Vox - Christina Dalcher

Reading Challenge Category: Recommended by a friend

Official Blurb:

Silence can be deafening.
Jean McClellan spends her time in almost complete silence, limited to just one hundred words a day. Any more, and a thousand volts of electricity will course through her veins.
Now the new government is in power, everything has changed. But only if you’re a woman.
Almost overnight, bank accounts are frozen, passports are taken away and seventy million women lose their jobs. Even more terrifyingly, young girls are no longer taught to read or write.
For herself, her daughter, and for every woman silenced, Jean will reclaim her voice. This is only the beginning…
(100 WORD LIMIT REACHED)

My Thoughts:

My friend recommended this book to me last year, and up until now, I’ve just not had the time to read it. However, I’m in a real dystopian mood at the moment, so I made time!
It hooked me right from the beginning, the sheer terror at the thought of not being able to speak, read or write was all-encompassing. I just couldn’t imagine it, however with everyone wearing these face masks at the moment it felt a little too real, it is as if we are being gagged.
The entire concept of the book is sound, and I took a liking straight away to the author. Especially when I found out she was a linguist and having completed my MA in Linguistics a few years ago, I felt a sort of solidarity. The main protagonist is a neurolinguist, and it was great to see little nods to the linguistic field and references I understood. However, the technical science bits that come later are another story!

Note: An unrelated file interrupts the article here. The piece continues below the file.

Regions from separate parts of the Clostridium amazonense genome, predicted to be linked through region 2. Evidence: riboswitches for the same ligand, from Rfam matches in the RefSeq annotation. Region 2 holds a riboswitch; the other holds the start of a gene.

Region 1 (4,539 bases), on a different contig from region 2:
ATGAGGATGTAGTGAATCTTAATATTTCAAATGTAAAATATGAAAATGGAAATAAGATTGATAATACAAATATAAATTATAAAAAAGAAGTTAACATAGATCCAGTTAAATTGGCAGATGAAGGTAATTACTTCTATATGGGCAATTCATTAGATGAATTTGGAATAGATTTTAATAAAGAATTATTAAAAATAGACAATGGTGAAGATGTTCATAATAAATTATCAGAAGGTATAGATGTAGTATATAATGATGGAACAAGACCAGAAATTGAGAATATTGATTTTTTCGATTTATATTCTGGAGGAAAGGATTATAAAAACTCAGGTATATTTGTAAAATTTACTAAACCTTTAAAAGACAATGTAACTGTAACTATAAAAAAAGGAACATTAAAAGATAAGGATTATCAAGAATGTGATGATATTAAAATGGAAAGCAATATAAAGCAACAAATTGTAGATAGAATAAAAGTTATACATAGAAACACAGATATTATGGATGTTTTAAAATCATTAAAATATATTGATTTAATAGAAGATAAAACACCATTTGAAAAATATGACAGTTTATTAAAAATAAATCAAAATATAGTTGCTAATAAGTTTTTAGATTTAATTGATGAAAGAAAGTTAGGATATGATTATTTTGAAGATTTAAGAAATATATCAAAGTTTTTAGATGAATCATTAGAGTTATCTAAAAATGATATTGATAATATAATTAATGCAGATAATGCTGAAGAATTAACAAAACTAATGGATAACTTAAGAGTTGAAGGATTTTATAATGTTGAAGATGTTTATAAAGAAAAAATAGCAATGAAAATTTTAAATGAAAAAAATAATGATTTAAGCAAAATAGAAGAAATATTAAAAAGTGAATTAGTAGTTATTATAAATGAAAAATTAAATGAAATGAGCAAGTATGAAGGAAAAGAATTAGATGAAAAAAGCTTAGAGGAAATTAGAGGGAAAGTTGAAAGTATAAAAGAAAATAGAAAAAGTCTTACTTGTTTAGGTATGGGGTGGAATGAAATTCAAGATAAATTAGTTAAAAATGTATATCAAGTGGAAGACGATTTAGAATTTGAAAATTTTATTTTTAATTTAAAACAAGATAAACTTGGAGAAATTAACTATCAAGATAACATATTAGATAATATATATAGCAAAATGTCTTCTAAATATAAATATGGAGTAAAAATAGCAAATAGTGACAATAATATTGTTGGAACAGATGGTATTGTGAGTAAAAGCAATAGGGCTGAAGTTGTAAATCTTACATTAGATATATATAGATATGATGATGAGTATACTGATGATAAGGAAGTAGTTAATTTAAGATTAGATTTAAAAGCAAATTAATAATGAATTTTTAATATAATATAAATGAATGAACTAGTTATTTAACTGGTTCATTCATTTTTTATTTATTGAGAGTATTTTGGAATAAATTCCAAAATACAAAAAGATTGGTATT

The helplessness of the situation that Jean and all her fellow women found herself in reminded me a lot of ‘The Choice’ by Claire Wade that I read earlier this year. It had the same dystopian anxiety and terror about it.
The ending of the book left a lot to be desired, however. I was utterly invested in the book, but then all of a sudden, I felt left out of what was happening. There were a lot of silent conversations between the characters, and I missed the nuances. I just didn’t know what was going on. I felt like I should, and therefore I was missing something. It all happened so fast, and I felt a bit whiplashed or as if I’d been asleep for a few chapters (which I hadn’t). So I was quite disappointed by the ending. I don’t think it was very well executed. It was like the author knew what was going on but didn’t portray it adequately to us, the reader.
Overall, I enjoyed the book, and if it hadn’t have been for the confusing ending, I would have given it five stars. However, it does only get four. This is the fastest I have read a book in a while, though. It did grip me and had a fantastic premise.

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Vox
by Christina Dalcher
Date Started
8th July 2020
Date Finished
9th July 2020
Rating
Buy Now on Amazon